In the case of the "taxation is theft" argument, if the insight is something like "don't fund an art museum with taxpayer funds because taking someone's money to buy art is unjustified" I'm not even sure that "taxation is theft" is doing any intellectual work at all other than bringing a loaded term into the conversation so that people focus on arguing about rhetoric rather than arguing about the opportunity costs of art museums and the consequences of a society with a higher or lower tax rate.  In other words, you definitely could have realized those are important questions to consider without first conflating taxation and theft.  I think that in this case, as with Bob's ham and cheese sandwich, the conflation is just making it harder to communicate about what we actually want as a society.

To the extent that the non-central fallacy represents an instance of trying to reanalyze group membership based on some insight about what group members have in common, it can be a useful tool for producing hypotheses.  But to the extent that it is used as a rhetorical device, it seems to make it harder to communicate effectively and harder to think clearly about the object question, and seems to produce outcomes in conversations that are very similar to the outcomes from bad faith arguments.

Useless knowledge; why people resist education improvement

Teacher here: you're conflating course content with assessment, which is a mistake - the two are logically independent.

I assume the purpose of a course called "Survey of the Arts" is to get you to learn some content - that is, some set of facts about art movements.  Because it's a survey course it should be broad general knowledge.  Survey courses often exist to allow students to dabble enough in a subject to see if they're interested in any particular field.  I did a linguistics survey class and discovered I was really interested in sociolinguistics and not very interested in phonetics.  That in itself was useful.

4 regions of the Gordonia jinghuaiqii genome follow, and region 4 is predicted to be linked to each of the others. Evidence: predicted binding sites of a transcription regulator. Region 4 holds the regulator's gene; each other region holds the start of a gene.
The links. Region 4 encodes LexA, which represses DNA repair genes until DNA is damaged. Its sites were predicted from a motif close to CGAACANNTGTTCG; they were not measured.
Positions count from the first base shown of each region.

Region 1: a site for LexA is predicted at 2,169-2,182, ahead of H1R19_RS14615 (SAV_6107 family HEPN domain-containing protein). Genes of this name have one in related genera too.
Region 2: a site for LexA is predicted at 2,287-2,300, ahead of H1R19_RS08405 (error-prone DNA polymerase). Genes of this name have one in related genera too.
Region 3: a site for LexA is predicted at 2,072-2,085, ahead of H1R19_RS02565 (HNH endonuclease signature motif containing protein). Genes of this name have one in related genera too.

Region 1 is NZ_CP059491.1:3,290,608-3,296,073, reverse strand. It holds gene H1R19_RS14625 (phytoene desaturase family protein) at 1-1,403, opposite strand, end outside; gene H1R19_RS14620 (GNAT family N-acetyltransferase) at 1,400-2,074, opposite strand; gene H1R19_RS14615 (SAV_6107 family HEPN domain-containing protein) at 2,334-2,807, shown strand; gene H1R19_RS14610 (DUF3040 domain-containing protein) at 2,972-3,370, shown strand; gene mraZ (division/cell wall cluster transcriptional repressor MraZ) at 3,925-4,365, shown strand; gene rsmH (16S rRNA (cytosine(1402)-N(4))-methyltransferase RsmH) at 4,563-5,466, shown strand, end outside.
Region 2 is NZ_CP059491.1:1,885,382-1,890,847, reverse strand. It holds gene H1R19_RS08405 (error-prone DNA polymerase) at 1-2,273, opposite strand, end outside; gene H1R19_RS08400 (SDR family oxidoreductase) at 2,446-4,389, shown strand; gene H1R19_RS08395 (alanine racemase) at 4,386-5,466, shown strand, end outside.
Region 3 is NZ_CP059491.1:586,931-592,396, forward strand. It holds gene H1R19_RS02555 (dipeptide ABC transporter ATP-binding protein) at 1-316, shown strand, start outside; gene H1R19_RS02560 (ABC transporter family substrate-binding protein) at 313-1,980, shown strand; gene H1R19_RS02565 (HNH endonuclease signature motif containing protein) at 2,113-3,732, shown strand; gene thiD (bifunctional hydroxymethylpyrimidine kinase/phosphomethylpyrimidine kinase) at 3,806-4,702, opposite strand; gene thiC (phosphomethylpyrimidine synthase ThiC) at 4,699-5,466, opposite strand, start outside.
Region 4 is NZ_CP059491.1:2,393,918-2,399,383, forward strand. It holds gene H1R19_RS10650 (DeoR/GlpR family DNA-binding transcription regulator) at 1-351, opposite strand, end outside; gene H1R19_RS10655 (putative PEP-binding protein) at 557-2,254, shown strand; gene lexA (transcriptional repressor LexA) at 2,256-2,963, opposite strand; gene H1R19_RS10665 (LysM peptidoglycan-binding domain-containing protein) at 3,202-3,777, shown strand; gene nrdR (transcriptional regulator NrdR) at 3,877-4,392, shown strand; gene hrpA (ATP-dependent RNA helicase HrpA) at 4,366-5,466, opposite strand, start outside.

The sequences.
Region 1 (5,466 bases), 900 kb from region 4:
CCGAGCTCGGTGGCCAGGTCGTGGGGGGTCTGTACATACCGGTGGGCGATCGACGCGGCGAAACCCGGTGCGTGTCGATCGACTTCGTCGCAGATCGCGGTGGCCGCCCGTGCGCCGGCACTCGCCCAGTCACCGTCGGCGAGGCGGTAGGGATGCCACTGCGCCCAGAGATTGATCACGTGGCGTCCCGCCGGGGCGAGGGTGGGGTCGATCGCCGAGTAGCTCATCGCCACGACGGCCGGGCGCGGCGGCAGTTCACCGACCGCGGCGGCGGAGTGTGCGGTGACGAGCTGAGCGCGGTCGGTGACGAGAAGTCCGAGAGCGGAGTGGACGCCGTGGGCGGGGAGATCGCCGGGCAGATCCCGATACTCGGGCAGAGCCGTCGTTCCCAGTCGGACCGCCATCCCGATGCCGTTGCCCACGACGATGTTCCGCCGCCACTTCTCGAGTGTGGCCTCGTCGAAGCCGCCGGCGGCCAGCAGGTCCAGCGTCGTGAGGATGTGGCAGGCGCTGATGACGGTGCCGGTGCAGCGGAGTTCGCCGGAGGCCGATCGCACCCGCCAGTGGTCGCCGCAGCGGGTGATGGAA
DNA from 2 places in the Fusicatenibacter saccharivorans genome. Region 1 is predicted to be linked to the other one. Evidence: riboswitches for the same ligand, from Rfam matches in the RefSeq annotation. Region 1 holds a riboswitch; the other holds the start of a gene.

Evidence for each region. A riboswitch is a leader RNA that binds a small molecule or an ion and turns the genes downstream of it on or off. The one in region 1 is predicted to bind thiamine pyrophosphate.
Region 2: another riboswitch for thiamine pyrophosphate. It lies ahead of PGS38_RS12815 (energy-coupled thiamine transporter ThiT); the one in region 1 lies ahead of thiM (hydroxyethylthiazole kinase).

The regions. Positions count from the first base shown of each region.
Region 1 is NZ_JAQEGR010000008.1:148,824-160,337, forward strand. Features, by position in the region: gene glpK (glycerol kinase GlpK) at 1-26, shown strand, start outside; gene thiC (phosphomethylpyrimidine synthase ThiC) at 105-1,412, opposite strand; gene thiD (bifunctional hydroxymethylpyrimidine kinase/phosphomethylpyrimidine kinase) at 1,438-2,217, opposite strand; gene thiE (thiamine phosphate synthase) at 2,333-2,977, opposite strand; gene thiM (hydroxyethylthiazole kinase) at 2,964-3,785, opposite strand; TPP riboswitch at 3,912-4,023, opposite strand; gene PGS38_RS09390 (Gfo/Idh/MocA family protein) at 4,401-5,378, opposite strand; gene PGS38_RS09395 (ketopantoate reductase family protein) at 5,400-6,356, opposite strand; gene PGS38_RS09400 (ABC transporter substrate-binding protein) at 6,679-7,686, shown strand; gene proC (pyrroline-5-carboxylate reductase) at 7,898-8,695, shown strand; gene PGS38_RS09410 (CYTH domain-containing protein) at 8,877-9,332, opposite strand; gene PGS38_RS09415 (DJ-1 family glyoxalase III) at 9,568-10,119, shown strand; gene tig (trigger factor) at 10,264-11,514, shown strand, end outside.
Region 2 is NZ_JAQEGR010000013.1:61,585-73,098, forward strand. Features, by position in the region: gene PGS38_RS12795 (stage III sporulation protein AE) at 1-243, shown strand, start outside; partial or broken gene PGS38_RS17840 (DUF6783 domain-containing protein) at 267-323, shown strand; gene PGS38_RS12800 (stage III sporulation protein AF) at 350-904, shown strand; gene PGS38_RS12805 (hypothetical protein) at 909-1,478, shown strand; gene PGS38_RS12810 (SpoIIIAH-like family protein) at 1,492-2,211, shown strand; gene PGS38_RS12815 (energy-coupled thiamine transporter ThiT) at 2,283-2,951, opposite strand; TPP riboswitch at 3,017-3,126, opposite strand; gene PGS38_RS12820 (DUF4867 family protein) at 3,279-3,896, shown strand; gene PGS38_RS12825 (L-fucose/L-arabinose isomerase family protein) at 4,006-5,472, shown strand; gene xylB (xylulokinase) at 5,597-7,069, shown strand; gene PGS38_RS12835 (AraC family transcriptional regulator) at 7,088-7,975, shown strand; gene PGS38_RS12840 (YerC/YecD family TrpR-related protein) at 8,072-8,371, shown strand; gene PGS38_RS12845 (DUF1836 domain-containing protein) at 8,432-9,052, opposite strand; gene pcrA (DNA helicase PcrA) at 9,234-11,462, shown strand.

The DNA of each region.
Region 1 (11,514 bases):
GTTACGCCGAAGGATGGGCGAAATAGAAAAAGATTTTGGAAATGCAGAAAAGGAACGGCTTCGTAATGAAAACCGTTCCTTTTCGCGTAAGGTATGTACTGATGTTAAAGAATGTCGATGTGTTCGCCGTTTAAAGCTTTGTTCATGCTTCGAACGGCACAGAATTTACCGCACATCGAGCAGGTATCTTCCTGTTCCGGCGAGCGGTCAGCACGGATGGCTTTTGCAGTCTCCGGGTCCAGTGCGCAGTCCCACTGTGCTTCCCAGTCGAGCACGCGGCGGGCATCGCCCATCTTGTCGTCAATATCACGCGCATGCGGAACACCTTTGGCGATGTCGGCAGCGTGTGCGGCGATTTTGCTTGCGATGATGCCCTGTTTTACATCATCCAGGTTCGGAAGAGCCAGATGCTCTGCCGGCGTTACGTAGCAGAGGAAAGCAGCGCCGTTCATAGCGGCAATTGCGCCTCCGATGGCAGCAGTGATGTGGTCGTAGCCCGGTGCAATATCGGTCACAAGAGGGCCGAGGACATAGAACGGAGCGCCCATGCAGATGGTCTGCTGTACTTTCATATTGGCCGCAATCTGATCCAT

The purpose of an assessment is to measure how much content you learned.  A common assessment strategy is to try to take a sample of your knowledge.  A paper can be a good sample of your knowledge even if you use your knowledge to make a bad argument - the Survey of the Arts class might not consider "making a good argument" to be a course goal.

Also, even if an assessment is bad, or if the task is assessed poorly, that doesn't make the knowledge you gained from the course useless.

The feeling of breaking an Overton window

I'm a teacher and in the country where I live we had a few weeks of school in-person this September-October until the fall wave got too high and we all went home.  School was run with a reduced class size and distancing rules in place, but try telling that to a sixth grader.  At one point a kid jumped out of his chair and ran up to me and I had to tell him to back up and go back to his seat.  Another kid asked, "Mr. Z, are you scared of coronavirus?"